Watson saw a lot of his 2001 Colorado team in what he had with the C
ornhuskers when Castille was there. That Buffaloes' squad won the Big 12 title with journeyman quarterback Bobby Pesavento starting. They were able to win -- claiming huge upset victories down the stretch against Nebraska and Texas -- thanks to a similar power running game keyed by Chris Brown and Bobby Purify.

Now, the Cornhuskers are going to be asking a lot out junior-college transfer Zac Lee. I know some will say he's started junior college football games before. But he still has never faced a hostile crowd like the one he will be facing in his first two road games when the Cornhuskers visit Virginia Tech on Sept. 19 or in their Oct. 8 conference opener at Missouri.

It will be a huge task, particularly without one of his biggest offensive weapons.

Simms' turnover-binge boosts CU to title in No. 11 memory

June, 26, 2009
6/26/09
6:03
PM ET

Posted by ESPN.com's Tim Griffin

No. 11

When BCS meant "Boo Chris Simms"

Date: Dec. 1, 2001
Place: Texas Stadium, Irving, Texas
Score: Colorado 39, Texas 37

Texas had already won a Big 12 championship, but was looking for its first title under coach Mack Brown. Underdog Colorado was making its first trip to the Big 12 title game.

Shortly before the game, the Longhorns' stakes were raised when Tennessee stunned No. 2 Florida, seemingly providing an avenue for Texas to play in its first Bowl Championship Series title game.

But Chris Brown, Bobby Pesavento and Gary Barnett's underdog Buffaloes had other ideas.

After Cedric Benson scored on a 5-yard touchdown early in the first quarter, the Buffaloes charged back. Chris Brown scored a pair of touchdowns, sandwiched around a 39-yard field goal by Jeremy Flores that provided the Buffaloes a 16-7 lead.

Texas quarterback Chris Simms struggled through a miserable first half, throwing three interceptions and fumbling away another turnover in the first half before he was replaced by Major Applewhite. Those miscues prompted the wrath of fans, who booed him louder with each turnover.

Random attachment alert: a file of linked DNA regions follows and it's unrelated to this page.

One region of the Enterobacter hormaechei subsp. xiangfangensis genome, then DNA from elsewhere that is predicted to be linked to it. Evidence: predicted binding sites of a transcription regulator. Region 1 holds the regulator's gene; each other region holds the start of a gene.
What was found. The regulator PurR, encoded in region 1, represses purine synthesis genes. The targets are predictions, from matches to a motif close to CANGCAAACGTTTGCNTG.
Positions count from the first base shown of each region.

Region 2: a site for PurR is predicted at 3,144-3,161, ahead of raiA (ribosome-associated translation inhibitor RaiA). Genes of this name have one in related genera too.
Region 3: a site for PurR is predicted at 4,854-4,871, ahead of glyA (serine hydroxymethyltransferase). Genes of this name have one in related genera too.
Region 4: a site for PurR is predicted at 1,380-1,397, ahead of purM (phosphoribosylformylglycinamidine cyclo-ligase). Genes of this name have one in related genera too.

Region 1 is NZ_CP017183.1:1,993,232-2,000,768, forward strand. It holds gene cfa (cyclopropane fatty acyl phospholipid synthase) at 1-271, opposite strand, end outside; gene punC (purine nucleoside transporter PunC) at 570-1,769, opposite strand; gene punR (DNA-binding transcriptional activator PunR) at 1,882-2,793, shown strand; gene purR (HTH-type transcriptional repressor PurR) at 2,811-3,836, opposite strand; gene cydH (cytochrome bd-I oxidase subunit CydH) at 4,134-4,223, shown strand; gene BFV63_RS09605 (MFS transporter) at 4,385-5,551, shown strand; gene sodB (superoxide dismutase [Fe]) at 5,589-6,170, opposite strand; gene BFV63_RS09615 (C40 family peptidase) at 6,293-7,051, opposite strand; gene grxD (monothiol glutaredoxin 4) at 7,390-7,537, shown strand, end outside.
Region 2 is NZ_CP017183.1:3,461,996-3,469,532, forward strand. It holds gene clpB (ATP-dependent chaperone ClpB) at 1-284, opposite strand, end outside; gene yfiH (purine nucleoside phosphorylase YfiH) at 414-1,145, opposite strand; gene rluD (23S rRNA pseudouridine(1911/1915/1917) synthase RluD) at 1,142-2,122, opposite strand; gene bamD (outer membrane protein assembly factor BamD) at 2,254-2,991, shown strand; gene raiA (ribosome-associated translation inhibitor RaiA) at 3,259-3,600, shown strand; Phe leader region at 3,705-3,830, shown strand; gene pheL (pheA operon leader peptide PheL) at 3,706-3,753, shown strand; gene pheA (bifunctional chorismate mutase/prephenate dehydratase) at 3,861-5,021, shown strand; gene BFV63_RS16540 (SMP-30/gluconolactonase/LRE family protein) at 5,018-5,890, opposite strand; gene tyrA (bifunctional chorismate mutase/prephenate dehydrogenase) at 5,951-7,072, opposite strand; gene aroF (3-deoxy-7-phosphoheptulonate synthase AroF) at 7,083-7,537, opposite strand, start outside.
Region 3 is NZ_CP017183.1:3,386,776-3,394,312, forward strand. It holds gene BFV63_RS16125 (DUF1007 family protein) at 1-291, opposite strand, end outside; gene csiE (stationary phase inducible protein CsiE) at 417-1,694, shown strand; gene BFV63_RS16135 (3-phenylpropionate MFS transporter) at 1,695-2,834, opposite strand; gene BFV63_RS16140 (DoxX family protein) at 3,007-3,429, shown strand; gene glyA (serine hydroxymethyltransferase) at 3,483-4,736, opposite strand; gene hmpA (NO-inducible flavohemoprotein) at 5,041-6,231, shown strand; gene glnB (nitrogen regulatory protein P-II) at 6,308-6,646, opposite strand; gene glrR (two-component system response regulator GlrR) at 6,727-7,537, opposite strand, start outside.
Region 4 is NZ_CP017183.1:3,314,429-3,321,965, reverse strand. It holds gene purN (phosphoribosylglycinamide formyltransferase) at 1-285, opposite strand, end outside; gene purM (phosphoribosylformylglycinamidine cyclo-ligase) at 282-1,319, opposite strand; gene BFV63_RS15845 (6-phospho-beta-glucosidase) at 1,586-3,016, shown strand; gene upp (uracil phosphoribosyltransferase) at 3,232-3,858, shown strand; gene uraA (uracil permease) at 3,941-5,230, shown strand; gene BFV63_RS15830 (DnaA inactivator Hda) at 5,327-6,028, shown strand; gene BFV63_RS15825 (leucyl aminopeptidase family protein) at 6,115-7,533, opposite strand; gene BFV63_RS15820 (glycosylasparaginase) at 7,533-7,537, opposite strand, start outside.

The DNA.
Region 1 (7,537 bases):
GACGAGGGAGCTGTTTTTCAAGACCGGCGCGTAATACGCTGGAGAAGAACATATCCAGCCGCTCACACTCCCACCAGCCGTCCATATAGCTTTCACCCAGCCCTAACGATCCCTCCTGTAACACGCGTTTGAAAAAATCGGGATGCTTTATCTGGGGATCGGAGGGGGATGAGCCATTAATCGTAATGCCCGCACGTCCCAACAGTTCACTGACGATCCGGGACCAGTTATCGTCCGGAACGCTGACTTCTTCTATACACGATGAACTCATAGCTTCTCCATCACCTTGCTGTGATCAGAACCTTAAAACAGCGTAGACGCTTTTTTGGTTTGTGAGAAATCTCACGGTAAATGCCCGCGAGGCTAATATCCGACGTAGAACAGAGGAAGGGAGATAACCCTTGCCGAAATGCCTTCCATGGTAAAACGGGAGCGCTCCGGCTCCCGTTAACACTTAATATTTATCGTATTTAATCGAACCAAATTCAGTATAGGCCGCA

His last interception typified Texas' luck in the game. Top lineman Mike Williams and Benson ran into each other trying to tackle Colorado safety Medford Moorer, who eluded them on a 64-yard touchdown. Both Williams and Benson were hurt for the rest of the game and Simms sustained a dislocated ring finger on his throwing hand on the play.  

Several Buffaloes mentioned after the game they were infuriated when they saw that Simms wearing patent leather shoes during his pregame warm-ups. They thought that action and a pregame television interview by Simms disrespected their team.

Applewhite provided a surge of momentum two plays after entering the game, hooking up with B.J. Johnson on a 79-yard touchdown pass which pulled the Longhorns within 29-17 at the half.

Brown added another 11-yard touchdown to start the second half and Applewhite led his first two second-half drives that led to field goals by Dusty Mangum, pulling Texas to 36-23.

Colorado was poised to put the game away when Barnett made what he confessed after the game was a bad mistake. Third-string quarterback Robert Hodge's pass from punt formation was intercepted by Roderick Babers, who returned in 54 yards for a touchdown, trimming Colorado's lead to six with 9:10 left.

Barnett was saved from criticism when the Buffaloes added Flores' clinching 43-yard field goal with 1:58 left, capping a 51-yard drive that consumed 7 minutes, 12 seconds.

Applewhite hooked up with Johnson on a 1-yard touchdown pass with 37 seconds left, but it was too late. The Buffaloes escaped with a 39-37 victory and their first conference championship since winning the Big Eight in 1991.